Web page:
Frankly speaking, Mr. Clinton, we have plenty of our own heroes to thank for our democracy

When former US President Bill Clinton claimed earlier this week that Hungary and Poland owe their freedom to “the long Cold War” and the United States of America, he demonstrated an extraordinary ignorance not only of Hungarian history but also of Europe and the global political landscape.

As reported by Politico, Clinton did not hold back:

“Poland and Hungary, two countries that would not be free but for the United States and the long Cold War, have now decided this democracy is too much trouble,” Clinton said Friday during a campaign stop in New Jersey on behalf of his wife, Hillary, the front-runner for the Democratic presidential nomination. “They want Putin-like leadership: Just give me an authoritarian dictatorship and keep the foreigners out.”

Aside from having no basis in fact, those comments insult the people of our great nations. His outburst came in the middle of a New Jersey primary election campaign rally to drum up support for his wife Hillary's struggling effort to win the party’s nomination. Watching the video of him pace up and down next to the campaign podium, one can hear those critics who say he has become a liability to her campaign.

But the suggestion that Mr. Clinton had another off day and was not in top form doesn’t quite suffice. He should know better. As long as we’re speaking frankly, figures like the former president and other prominent figures who regurgitate these baseless criticisms should know that this is absolutely not helpful. At a time when certain political elements would love to drive a wedge between Eastern European NATO members and our allies in the West, this woefully poorly informed, irresponsible banter ain’t gonna do much to help our common cause.

Is it worth alienating long-time regional allies, countries that supported Clinton's controversial interventions, including those in southeast Europe?

Both the Hungarian and Polish people quite rightly reacted to these offensive comments with outrage. Those who are not members of the United States fan club put it down to "typical American arrogance" and a "lack of regional understanding". Meanwhile, those politicians in the region who are struggling to win sympathy with voters pretend there’s something credible in Clinton’s words.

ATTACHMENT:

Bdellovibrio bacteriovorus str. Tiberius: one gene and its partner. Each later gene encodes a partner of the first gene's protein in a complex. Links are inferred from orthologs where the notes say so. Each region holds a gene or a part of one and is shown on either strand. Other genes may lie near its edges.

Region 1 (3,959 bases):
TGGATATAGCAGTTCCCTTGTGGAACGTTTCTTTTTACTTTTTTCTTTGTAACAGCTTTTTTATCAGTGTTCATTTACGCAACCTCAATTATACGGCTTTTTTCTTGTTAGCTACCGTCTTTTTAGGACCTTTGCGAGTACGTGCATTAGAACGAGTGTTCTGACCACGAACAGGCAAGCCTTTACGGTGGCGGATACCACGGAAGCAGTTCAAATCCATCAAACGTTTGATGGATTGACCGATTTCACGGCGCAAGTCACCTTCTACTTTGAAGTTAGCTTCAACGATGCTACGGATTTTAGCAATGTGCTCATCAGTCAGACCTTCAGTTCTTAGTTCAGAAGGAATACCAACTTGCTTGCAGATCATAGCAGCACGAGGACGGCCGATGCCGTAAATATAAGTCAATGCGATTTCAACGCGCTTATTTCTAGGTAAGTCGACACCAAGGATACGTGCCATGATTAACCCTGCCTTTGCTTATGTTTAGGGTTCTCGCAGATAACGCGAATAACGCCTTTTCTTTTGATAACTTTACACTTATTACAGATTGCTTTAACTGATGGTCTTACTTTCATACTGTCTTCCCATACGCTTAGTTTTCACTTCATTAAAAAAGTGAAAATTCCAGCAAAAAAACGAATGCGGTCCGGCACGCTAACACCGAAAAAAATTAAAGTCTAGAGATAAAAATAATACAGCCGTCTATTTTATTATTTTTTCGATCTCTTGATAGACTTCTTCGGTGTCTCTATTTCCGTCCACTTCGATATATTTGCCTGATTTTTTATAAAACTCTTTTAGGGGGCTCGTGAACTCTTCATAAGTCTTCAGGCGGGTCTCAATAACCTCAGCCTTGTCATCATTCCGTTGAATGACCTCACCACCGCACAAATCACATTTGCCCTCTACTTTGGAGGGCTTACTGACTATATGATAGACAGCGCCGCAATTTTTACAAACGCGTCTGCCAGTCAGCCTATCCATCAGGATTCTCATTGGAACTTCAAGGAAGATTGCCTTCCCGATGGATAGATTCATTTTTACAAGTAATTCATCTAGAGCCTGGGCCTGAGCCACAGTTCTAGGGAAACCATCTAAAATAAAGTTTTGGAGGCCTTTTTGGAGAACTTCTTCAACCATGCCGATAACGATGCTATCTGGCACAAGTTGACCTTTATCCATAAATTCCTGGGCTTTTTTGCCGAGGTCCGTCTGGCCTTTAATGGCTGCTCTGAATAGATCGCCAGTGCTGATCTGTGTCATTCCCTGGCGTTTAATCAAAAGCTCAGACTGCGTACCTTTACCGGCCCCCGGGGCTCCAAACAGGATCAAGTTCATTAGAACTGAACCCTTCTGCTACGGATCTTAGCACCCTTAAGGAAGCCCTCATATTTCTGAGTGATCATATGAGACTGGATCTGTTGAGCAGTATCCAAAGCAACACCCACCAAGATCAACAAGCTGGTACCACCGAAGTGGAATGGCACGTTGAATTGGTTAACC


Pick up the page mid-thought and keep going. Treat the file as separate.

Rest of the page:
What’s more troublesome, however, is that it makes it increasingly difficult for those of us who consider ourselves friends of the United States and believe that Poland and Hungary are natural NATO allies. The voices from the radical fever swamps seek cheap gain from the moment, criticizing us and our voters with “I told you so” rants.

The former president’s words quickly became fodder for jokes on social media. Some of them, quite colorful, are probably not appropriate to be mentioned here. The leader of Poland’s ruling Law and Justice party, Jaroslaw Kaczynski responded bluntly that, "If someone believes that there is no democracy in Poland, they should be medically examined."

Perhaps Clinton’s remarks should be left on the political scrap heap as a joke gone bad. Because if we take these comments seriously then take a look back through history, the picture is a remarkably different story. The facts tell us that 60 years ago, in 1956, Hungarians fought a revolution for their freedom from the Soviets.  The United States was supportive only with words, suggesting that NATO troops were on their way to help Hungarians protect their newly regained freedom. The US propaganda was so assertive that the Soviet Union waited for several days for them to intervene. Ultimately, the West did not send help to the Hungarian freedom fighters, and the invading troops took bloody revenge. Hungarians were left to suffer through decades of Soviet occupation and Communist dictatorship. 

Of course, in the years to follow, during our struggle for freedom, the Americans, President Reagan in particular – for whom the Hungarian government erected a statue in 2011 in tribute to the essential role he played during the 1980s – deserve credit. But Clinton must understand that when he mentions Hungary, Poland and the Cold War in the same sentence, he should choose his words carefully, unless he has some reason to offend friends of the United States.

Poland, and not least its current governing party, has been among the most outspoken critics of Russia’s interventions in former Soviet states in recent years. And, when a former president of the US unjustly lectures its allies on the front lines of Europe’s migrant crisis and regional conflicts and, on top of that, does so by citing the Cold War, it only benefits Russia's agenda. It’s similar to disrespecting Israel’s democratically elected government; it only hurts US interest in that region. 

Strange that during Hillary Clinton's campaign, the Clintons use foreign policy issues to make a point that the president of the United States must treat allies with respect. Yet it is former President Clinton who steps over this line. 

Today, the people of both Poland and Hungary enjoy the freedom of living in working democracies, our governments democratically elected. Some in the West don’t easily understand some of the policies of our governments, and they may not be fashionable with Clinton campaign donors and those superdelegates, but they continue to enjoy the solid support of Polish and Hungarian voters. I can assure you that if that weren’t the case, we’d be quickly shown the door. Yes, Mr. President, our voters still have that power. And 60 years after the 1956 Revolution, when countless Hungarians gave their lives for the freedom we enjoy today, we may be grateful to the US for its role in the Cold War but we have many heroes of our own to thank for our vibrant democracy.